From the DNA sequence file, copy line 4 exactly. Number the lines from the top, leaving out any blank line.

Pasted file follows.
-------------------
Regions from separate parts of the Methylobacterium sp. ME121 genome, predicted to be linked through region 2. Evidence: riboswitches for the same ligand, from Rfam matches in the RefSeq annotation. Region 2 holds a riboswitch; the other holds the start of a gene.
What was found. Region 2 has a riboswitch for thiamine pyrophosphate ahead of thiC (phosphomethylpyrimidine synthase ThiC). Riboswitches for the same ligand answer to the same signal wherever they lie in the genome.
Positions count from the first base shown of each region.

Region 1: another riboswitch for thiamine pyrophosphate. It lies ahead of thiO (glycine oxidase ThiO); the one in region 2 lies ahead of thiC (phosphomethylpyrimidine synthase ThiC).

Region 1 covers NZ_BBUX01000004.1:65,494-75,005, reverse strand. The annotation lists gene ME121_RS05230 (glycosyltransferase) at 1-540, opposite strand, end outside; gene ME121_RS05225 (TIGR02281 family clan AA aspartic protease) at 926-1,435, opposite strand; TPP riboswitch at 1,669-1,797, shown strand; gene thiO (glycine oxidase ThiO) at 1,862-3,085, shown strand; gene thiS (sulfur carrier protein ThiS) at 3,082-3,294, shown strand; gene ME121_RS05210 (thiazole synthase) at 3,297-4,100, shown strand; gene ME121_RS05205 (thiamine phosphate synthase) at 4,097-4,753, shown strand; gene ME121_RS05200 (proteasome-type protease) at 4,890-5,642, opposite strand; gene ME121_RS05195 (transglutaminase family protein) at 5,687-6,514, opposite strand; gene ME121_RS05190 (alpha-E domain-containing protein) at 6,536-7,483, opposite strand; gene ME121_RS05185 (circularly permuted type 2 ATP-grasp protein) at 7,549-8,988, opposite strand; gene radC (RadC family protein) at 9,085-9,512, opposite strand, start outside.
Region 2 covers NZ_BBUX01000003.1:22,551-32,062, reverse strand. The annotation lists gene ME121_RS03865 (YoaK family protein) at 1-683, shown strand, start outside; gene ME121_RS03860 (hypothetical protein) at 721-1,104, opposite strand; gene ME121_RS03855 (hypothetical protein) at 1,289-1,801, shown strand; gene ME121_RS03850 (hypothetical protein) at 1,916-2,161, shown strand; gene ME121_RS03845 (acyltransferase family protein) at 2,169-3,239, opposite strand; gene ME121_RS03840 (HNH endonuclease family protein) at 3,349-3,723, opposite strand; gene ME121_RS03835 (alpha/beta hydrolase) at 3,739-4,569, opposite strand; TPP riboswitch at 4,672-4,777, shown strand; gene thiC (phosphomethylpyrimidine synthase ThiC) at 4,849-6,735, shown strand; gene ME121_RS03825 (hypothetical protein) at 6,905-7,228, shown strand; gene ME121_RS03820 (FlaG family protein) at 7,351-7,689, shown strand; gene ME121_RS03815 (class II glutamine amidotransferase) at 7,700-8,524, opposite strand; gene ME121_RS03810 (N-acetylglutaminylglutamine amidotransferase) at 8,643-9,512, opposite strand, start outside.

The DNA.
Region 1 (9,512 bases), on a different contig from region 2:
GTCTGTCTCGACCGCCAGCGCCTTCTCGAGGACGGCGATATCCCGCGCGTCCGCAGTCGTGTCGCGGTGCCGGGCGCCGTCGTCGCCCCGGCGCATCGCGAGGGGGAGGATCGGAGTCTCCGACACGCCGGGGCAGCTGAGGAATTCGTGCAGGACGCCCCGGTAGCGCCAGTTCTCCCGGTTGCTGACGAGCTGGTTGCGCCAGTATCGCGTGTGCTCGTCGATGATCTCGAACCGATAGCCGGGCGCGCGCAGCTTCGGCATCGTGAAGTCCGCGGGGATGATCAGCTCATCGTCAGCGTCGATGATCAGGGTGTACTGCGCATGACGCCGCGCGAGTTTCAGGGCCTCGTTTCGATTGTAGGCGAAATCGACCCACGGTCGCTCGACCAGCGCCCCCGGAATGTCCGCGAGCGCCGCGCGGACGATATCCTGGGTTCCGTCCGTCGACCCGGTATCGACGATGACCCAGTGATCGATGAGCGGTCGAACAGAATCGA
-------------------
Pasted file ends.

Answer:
Region 1: another riboswitch for thiamine pyrophosphate. It lies ahead of thiO (glycine oxidase ThiO); the one in region 2 lies ahead of thiC (phosphomethylpyrimidine synthase ThiC).